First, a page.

In a meeting, Johnathon lashed out at a Jose, “You had no authority to tell the customer the item was under warranty. It clearly is not. Your response made the customer mad. Now, he is filing a complaint about me.”
Jose’s face reddened and he angrily responded, “Don’t blame me for that. I told the customer no such thing. You were rude. That’s why he is filing a complaint.”
Experiments by Michael Blanding, written in HBS Working Knowledge, suggest that anger makes a wrongly accused person look guilty. While there may be reason to be upset when falsely accused, voice tone and nonverbal expressions are likely to carry more weight than facts.
Jose may have been more convincing if he had maintained his composure and responded in a calm voice with something like, “Johnathon, I see you are upset by the customer’s complaint. Can you fill me in on the details? My hope is to clarify the situation and resolve the customer’s issue.”
Previous research has well documented the impact of voice tone and nonverbals on how others attach meaning to verbal expressions. This appears to be particularly true when responding to false accusations.
Most of the CEO’s executive team seemed pretty charged up about the new, ambitious branding campaign.
“Do you really think we can pull this off?” he asked his team.
There were many head nods, smiles and comments such as, “It’s a winner.” “Very doable.” “I wouldn’t want to be our competition.”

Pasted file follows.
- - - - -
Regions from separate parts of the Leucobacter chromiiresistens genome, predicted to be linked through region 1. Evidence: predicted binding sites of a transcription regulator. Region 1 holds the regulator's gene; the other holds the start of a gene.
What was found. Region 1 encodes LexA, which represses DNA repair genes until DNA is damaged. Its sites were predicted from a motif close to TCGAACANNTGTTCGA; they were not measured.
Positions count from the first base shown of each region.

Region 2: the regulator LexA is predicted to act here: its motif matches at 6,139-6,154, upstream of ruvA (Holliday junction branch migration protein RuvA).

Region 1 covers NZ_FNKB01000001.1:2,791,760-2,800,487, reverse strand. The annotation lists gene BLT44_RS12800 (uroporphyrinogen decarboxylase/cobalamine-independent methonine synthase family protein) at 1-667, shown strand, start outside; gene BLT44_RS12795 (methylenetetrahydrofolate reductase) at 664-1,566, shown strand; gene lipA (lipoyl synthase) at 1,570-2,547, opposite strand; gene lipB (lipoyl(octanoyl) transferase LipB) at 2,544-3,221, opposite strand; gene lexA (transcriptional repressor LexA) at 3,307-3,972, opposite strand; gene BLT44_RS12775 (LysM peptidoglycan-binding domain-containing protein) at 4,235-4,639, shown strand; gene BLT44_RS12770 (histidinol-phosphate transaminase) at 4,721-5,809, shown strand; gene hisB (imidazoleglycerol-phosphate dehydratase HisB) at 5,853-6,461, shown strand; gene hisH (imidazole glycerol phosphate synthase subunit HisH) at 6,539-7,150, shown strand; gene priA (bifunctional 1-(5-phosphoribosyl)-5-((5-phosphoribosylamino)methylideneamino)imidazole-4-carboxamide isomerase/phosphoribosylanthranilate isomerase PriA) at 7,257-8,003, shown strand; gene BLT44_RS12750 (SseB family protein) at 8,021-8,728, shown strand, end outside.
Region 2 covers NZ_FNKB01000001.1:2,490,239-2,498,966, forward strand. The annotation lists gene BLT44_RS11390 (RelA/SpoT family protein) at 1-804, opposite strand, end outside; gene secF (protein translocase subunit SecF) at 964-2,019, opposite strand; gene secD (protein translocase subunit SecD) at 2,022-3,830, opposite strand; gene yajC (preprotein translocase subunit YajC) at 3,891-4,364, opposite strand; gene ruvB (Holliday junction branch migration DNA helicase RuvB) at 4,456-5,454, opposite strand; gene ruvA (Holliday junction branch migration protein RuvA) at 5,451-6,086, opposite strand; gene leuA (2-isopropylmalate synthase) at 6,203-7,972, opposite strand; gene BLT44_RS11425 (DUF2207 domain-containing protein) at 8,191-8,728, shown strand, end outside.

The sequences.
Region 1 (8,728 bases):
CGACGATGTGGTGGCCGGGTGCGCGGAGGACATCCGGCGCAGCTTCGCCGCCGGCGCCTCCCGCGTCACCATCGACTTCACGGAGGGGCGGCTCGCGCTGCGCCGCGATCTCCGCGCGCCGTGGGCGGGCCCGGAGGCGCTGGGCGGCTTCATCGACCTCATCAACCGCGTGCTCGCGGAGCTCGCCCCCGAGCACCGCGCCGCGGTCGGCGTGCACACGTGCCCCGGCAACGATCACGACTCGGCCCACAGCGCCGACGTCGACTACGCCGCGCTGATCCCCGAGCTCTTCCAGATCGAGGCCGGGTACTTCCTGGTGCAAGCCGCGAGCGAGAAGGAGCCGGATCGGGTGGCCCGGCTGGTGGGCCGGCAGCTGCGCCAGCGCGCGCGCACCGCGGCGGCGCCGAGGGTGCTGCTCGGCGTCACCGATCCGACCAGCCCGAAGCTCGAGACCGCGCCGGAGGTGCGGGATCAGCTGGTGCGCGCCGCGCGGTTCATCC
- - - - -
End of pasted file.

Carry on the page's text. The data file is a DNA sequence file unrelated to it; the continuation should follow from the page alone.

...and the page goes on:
At an informal gathering later, a colleague asked the chief marketing officer, “Do you really think the CEO’s plan will be effective?”
“Seriously, I have my doubts,” was his response.
“Why didn’t you say something in the meeting?
“I did not want to be seen as an anti-team player.”
Psychologist Irvin Janis, long ago labeled the danger of stressing harmony among teams as “groupthink.” In the interest of functioning as effective team members, some individual members falsely express their support for others’ ideas. This reduces dissenting opinions and sometimes leads to bad decisions.
To avoid meandering into a groupthink culture, leaders can regularly:
- honor disagreements,
- aggressively seek contrary views,
- designate a member to play the role of devil’s advocate, and
- seek opinions of outside experts.
Additionally, leaders may separate evaluations and decision making. That is, designate one meeting for evaluating options and a second meeting for making the decision.
“I know your schedule got slammed last week,” a manger said to a colleague. “I hope this week will be better.”
The colleague answered, “I have a lot of deliverables this week also. I am just trying to keep my head above water.”
“I am in the same boat. I think everyone has a full plate.”
Now, check out a restructuring of this exchange to go something like this.
“I know last week was a tough. Do you think this week will be any better?”